Velocity is a book written by Ajaz Ahmed (Founder of AKQA) and Stefan Olander (Vice President of Digital Sport at Nike), who experienced the rapid changes in digital technology and how they had to evolve in their businesses to adapt.
The speed at which we are all having to adapt and change as technology drives our businesses forward breaths new dynamics into the way we need to work.
Here are these 7 new laws added from some interesting and inspiring quotes used during this presentation and that I’ve tried to catch:
- A Smith and Wesson beats four Aces: Velocity doesn’t care of who you are or how good you were yesterday. Evolve immediately, entitlement kills.
Have a passion for innovation as much as making profit.
Change is often seen as a threat, but to an entrepreneur it’s oxygen. By Sir Richard Branson
Insanity is doing the same thing over and over again but expecting different results. By Rita Mae Brown
- It’s easier done that said: Get going. Then get better. Just do it, roll your sleeves and do it. Innovation by definition is experimentation.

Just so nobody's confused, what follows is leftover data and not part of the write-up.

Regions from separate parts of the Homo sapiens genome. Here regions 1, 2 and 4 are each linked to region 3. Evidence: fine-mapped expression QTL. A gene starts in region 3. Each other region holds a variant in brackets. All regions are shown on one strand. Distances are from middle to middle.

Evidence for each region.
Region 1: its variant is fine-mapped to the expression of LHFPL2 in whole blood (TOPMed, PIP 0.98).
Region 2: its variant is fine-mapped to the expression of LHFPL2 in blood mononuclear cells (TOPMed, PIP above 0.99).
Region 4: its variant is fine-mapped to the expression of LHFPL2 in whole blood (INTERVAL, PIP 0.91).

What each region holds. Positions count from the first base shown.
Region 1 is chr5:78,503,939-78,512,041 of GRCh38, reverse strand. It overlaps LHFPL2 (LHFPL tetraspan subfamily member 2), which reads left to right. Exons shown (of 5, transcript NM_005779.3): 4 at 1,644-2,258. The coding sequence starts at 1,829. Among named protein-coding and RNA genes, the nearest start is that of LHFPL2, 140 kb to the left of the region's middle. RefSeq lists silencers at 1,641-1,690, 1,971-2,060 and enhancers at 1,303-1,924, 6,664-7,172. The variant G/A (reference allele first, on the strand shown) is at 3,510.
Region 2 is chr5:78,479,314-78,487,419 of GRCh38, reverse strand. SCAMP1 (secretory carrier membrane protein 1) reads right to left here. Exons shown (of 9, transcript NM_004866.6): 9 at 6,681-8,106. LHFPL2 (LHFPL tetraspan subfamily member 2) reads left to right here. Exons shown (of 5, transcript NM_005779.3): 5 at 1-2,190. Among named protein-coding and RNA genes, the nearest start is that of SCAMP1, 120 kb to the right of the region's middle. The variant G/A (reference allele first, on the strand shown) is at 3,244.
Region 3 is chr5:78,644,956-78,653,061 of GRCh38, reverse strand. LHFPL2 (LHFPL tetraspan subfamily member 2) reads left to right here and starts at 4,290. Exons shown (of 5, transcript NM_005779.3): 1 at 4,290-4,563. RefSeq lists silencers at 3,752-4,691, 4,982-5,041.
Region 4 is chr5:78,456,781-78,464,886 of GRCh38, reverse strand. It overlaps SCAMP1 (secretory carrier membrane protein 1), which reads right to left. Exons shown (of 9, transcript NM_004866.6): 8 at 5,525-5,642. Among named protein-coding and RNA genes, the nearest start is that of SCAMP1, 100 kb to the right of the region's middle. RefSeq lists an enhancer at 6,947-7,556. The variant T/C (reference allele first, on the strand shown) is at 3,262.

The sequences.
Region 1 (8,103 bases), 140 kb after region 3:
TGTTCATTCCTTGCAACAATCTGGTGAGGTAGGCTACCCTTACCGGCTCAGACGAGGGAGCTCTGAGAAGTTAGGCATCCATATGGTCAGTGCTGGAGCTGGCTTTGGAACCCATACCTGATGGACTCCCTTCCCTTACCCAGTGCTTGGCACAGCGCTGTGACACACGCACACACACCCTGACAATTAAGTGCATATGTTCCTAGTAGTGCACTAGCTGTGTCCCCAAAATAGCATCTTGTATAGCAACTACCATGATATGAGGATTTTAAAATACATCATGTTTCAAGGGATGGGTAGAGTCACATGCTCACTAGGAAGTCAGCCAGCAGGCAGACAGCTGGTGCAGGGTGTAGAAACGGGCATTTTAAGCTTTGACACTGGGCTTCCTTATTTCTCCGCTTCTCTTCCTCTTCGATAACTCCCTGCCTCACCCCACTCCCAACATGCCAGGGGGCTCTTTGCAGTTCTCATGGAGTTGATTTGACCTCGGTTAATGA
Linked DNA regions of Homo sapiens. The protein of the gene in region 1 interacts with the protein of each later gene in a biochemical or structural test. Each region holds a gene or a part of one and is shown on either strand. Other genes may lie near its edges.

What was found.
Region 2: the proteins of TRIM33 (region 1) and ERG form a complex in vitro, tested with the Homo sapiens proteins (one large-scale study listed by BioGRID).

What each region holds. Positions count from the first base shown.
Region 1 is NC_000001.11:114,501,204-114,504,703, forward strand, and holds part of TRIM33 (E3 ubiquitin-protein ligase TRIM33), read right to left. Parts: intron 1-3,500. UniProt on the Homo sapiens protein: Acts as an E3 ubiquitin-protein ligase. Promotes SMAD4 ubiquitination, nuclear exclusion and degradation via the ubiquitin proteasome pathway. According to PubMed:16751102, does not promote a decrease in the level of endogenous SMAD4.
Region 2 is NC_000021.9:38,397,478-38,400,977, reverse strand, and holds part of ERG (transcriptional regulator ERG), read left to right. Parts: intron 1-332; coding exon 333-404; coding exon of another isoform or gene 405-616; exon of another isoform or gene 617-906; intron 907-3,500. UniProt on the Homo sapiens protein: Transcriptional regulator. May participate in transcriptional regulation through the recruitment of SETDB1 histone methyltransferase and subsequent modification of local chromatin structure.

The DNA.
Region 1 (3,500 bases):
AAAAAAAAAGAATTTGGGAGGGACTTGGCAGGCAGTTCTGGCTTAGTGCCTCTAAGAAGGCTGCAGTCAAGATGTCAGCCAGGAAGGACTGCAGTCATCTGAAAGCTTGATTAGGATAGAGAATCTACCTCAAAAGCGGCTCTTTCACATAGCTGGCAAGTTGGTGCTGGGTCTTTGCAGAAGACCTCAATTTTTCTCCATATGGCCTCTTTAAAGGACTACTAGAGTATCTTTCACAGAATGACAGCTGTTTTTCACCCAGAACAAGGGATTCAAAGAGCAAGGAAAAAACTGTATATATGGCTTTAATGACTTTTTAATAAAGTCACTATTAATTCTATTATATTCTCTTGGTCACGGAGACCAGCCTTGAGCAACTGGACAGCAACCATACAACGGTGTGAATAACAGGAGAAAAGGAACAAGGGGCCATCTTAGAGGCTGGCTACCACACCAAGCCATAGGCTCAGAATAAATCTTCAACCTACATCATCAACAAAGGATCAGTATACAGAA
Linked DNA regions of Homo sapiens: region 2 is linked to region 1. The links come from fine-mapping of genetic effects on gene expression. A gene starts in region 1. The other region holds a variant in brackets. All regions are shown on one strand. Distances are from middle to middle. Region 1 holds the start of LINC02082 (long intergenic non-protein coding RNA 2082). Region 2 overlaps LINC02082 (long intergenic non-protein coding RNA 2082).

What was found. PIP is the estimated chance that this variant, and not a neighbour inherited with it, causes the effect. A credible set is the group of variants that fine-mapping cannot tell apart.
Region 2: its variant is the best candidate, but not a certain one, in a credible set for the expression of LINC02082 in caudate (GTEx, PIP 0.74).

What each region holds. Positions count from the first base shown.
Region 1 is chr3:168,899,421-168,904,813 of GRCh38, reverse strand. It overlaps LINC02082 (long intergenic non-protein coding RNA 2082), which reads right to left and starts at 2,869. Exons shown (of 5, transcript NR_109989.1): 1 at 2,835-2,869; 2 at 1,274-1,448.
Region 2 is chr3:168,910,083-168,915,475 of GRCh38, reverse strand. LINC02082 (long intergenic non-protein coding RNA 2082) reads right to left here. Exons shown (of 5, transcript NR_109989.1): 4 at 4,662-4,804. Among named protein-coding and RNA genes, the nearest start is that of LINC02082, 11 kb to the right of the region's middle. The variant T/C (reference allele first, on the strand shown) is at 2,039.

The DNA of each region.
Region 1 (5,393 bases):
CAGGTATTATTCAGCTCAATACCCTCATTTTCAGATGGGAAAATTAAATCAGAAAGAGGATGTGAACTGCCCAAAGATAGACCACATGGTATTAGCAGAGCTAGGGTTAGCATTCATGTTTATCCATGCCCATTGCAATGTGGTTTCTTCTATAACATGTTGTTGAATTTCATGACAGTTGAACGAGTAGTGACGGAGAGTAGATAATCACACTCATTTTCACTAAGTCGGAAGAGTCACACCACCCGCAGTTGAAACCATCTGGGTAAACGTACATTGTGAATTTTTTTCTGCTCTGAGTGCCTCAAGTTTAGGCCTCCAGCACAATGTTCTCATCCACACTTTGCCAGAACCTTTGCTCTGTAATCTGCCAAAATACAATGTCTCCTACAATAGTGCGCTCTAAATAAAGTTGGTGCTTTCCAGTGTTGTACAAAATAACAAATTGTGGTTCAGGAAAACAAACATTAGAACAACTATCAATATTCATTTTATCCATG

Do we have a product? by Steve Jobs
- The best advertising isn’t advertising: Make meaningful connections.
- Convenient is the enemy of right: Never have anything to apologise for.
Beware the lollipop of mediocrity. Lick it once and you’ll suck forever. by Brian Wilson of The Beach boys
- Respect the human nature: Digital is the mean, not the end.
Make yourself proud by making people’s life easier, richer and more fun.
- No good joke survives a committee of six: For organisations with structure that sand down all rough edges and dessicate anything juicy, something terrible will happen: NOTHING.
Have the balls to make the calls.
- Have a purpose larger than yourself: put audacious goals. Create something that outlasts you, something that contributes to community.
I decided I wasn’t going down to come down. By Jesse Owens
And here’s the final quote that is perfectly explaining startup life and journey:
If you’re not shitting yourself, you’re not doing something new. No journey worth taking is ever easy.
The book seems to be a must read for everyone, not especially for startup founders. Would love to have insights of people who already read it… Any comments?